Can Our Public School Hold “Virtual” School Board Meetings During the Pandemic?
Mike Sullivan, Meredith Kirshenbaum
As public schools in Illinois are busy redesigning their curriculums for the fall, “COVID-19” continues to interrupt not only classrooms, but also other essential educational operations. On March 9, 2020, in response to the COVID-19 pandemic, Governor Pritzker declared all Illinois counties a “disaster area” and subsequently issued a series of executive orders designed to allow essential operations to continue notwithstanding the “shelter in place” orders. One of those orders relaxed certain provisions in the Illinois Open Meetings Act (the “OMA”). OMA applies to all public schools in Illinois, including schools operated by private entities through a contract with CPS (“contract schools”) and Illinois Public Charter Schools. Requirements are expressly imposed on meetings of public charter school boards under Section 5/27A-5(c) of the Illinois’ Charter School Law.
Public school boards are generally required to hold meetings that are publically open, convenient and in-person (subject to certain narrow exceptions). Specifically, in ordinary times this means that a quorum of public school board members must be physically present when attending and participating in board meetings. On March 16, the OMA’s “in person” requirements were temporarily relaxed by Section 6 of the Governor’s Executive Order 2020-7. On June 12, 2020, the OMA was amended, permitting public bodies, during a Governor-declared health disaster, to hold an open or closed meeting by audio or video conference without the physical presence of a quorum of the members as long as several, enumerated conditions are met. Complete details of the requirements can be found in the amended act, but the following is a summary of those most pertinent to public school boards:
- All participating board members must be “verified” and able to hear one another, as well as all other discussion and testimony;
- Members of the public (whether attending physically or virtually) must be able to contemporaneously hear all discussion and testimony and all votes of the members of the body;
- Each member’s vote on each issue must be identified and recorded;
- The public body must bear the costs of the virtual meeting;
- Except in the event of a bona fide emergency, 48 hours’ public notice (in a variety of specific forms spelled out by the statute) is required;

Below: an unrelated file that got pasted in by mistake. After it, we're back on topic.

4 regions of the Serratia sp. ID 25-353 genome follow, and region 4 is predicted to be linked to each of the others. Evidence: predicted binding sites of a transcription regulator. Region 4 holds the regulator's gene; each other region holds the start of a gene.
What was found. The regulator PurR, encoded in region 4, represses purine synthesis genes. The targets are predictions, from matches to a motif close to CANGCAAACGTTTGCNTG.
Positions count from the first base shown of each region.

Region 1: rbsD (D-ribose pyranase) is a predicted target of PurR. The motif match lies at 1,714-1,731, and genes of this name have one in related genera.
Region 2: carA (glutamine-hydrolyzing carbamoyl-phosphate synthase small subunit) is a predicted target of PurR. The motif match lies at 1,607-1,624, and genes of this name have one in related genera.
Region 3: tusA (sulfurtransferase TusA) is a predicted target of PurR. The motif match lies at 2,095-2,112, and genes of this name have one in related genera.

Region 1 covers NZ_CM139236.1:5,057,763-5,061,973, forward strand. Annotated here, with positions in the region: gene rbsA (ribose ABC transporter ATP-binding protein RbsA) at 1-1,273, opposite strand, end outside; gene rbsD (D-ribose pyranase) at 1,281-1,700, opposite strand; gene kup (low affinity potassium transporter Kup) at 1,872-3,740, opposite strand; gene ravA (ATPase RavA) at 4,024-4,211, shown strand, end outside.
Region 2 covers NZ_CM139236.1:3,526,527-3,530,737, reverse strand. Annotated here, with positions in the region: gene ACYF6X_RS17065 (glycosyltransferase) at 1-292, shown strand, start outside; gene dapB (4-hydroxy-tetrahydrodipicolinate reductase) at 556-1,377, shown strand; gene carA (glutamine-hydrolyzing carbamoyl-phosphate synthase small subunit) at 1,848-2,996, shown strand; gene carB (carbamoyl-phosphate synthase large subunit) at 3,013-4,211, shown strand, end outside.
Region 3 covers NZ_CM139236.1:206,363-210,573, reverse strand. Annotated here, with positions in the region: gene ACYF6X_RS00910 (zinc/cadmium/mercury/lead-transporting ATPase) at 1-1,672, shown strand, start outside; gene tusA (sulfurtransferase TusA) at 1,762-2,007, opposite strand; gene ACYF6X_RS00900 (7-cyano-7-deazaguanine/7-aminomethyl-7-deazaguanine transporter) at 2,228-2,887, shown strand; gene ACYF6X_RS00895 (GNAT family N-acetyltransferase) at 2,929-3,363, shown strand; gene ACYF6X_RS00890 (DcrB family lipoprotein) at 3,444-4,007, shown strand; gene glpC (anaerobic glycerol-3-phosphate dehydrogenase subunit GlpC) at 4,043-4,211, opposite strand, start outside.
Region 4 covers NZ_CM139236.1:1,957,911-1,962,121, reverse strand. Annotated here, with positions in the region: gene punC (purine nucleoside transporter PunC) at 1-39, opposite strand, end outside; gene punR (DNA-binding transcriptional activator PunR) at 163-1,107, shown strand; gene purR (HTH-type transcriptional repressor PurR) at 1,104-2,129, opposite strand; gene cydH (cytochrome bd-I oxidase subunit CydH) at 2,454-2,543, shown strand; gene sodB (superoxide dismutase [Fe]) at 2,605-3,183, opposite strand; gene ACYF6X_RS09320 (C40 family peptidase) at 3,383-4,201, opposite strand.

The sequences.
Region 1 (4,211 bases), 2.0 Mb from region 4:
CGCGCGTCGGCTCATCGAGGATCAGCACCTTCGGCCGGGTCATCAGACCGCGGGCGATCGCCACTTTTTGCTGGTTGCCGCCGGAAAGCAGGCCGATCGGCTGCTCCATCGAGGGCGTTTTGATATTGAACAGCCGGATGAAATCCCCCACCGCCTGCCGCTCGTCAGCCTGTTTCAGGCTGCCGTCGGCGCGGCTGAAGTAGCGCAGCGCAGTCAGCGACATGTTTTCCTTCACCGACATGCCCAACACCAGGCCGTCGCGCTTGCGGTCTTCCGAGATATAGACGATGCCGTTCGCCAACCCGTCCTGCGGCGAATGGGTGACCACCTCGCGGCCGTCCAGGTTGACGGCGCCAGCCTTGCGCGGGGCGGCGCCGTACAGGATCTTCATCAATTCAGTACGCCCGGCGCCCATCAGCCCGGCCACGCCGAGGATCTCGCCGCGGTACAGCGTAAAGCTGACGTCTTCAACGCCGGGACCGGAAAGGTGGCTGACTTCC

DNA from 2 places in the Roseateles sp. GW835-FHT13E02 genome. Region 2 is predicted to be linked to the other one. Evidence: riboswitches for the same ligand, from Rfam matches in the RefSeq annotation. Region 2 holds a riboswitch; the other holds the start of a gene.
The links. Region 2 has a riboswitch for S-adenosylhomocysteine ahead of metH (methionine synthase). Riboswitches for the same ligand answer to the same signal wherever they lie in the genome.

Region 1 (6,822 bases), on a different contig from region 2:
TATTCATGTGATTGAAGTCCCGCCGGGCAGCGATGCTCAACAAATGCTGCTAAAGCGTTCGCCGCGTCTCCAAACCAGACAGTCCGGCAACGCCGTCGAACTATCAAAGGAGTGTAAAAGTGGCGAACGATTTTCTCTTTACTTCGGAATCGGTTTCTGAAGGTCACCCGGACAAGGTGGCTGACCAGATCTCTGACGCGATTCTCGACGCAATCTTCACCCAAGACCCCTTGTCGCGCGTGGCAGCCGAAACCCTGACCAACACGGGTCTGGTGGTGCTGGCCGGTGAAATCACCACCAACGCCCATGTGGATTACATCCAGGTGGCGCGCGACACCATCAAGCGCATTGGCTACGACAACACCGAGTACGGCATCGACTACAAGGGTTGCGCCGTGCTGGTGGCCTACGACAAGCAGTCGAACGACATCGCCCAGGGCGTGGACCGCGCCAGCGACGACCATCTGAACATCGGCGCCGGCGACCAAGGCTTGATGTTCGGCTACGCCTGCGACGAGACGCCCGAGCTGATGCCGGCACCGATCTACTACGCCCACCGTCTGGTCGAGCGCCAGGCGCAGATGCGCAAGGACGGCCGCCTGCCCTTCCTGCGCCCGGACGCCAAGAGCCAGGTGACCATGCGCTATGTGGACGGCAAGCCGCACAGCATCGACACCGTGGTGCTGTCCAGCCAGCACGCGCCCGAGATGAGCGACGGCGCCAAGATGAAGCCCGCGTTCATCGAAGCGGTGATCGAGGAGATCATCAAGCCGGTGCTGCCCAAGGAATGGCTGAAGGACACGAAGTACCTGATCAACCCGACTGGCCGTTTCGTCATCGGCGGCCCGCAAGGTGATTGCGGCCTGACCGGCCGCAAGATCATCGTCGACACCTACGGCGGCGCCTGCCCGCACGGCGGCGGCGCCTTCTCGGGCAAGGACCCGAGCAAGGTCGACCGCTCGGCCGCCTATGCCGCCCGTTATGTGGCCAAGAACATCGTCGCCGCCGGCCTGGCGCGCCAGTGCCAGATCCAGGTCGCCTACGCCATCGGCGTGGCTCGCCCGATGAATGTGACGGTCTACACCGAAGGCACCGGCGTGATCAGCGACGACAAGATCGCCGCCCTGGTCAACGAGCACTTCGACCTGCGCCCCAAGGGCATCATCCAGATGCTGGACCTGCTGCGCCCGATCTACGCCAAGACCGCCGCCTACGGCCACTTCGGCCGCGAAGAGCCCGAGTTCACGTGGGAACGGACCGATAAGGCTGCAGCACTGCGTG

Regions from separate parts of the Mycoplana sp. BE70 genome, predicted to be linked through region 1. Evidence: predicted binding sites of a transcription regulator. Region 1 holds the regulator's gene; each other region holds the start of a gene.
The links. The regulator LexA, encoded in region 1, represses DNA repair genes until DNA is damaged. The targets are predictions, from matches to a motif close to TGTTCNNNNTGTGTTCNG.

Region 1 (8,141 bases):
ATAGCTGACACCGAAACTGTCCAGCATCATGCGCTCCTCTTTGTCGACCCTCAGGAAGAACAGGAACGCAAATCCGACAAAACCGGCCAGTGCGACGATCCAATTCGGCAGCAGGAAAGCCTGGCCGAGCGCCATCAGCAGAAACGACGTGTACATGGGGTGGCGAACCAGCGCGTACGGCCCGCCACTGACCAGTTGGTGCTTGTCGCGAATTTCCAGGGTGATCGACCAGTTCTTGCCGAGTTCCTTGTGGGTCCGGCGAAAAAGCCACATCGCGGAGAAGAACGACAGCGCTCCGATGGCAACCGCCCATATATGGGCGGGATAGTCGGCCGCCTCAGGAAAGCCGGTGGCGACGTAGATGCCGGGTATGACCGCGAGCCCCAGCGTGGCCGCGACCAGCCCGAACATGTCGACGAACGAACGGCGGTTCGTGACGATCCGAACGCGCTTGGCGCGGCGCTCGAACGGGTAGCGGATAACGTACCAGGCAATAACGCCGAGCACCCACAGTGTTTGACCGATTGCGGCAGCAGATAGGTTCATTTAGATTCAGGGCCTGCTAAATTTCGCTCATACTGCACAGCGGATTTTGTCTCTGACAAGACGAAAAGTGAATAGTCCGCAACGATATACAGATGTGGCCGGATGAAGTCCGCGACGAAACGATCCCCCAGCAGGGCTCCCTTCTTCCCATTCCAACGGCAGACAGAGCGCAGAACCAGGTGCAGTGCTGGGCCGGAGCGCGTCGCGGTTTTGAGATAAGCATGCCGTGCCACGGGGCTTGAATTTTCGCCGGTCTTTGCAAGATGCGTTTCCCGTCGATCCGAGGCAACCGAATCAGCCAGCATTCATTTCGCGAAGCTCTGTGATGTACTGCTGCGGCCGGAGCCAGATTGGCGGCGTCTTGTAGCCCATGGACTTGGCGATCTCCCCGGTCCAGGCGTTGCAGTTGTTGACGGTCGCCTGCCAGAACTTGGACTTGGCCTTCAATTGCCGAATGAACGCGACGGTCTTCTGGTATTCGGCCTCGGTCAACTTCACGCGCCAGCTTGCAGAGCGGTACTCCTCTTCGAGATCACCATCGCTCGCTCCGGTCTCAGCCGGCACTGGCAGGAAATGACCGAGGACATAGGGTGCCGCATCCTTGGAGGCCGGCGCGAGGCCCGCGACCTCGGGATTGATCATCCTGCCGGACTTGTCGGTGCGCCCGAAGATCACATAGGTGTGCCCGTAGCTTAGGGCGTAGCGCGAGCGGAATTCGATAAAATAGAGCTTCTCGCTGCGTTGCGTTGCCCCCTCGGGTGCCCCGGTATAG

- Unless “unfeasible” due to the disaster, at least one member of the body, chief legal counsel or chief administrative officer must be physically present at the regular meeting location; and
- If such a “bona fide emergency” is declared, the nature of the emergency must be stated on the record at the beginning of the meeting and the public body must comply with specific, verbatim recording requirements as detailed in the law.
As the fall semester begins and many public charter and contract school boards resume their regular board meetings in earnest, they will need to master the details of these rules if meetings cannot safely be held in person. Even under these emergency rules, public school board meetings still must be open to the public and still must permit public comment.
In our experience, schools who have held meetings during the pandemic have used one of the many social media platforms (Zoom, GoToMeeting™, Microsoft® Teams, Google Meet, etc.) to allow members of the public to register for, listen and participate in public board meetings. These programs also offer easy recording of the meeting for times when it is required by OMA.
More challenging, and likely requiring particularized legal advice, are other aspects of the OMA that have not been suspended, such as the movement out of a public meeting session into a “closed” session for OMA-permitted exceptions. Many schools have set up a separate, password-protected room or even a separate meeting link for such sessions.
On the practical side, school board members attending virtual meetings should be aware that just because they cannot see or hear public participants, they must be assumed to be present. As such, it is particularly important for public school board members to remember, as they always should, that their words and actions remain public in every sense of the word. Training board members on how virtual meetings will be conducted under the emergency order is well worth their time and may promote efficiency and save embarrassment or an inadvertent violation of the amended OMA rules of the road.
If you have any questions, the Illinois Attorney General has issued helpful guidance to public bodies with respect to OMA and Illinois Freedom of Information issues that are affected by the amended OMA and the Governor’s other emergency orders. If you have any other questions, please feel free to reach out to Mike Sullivan or Meredith Kirshenbaum at Goldberg Kohn.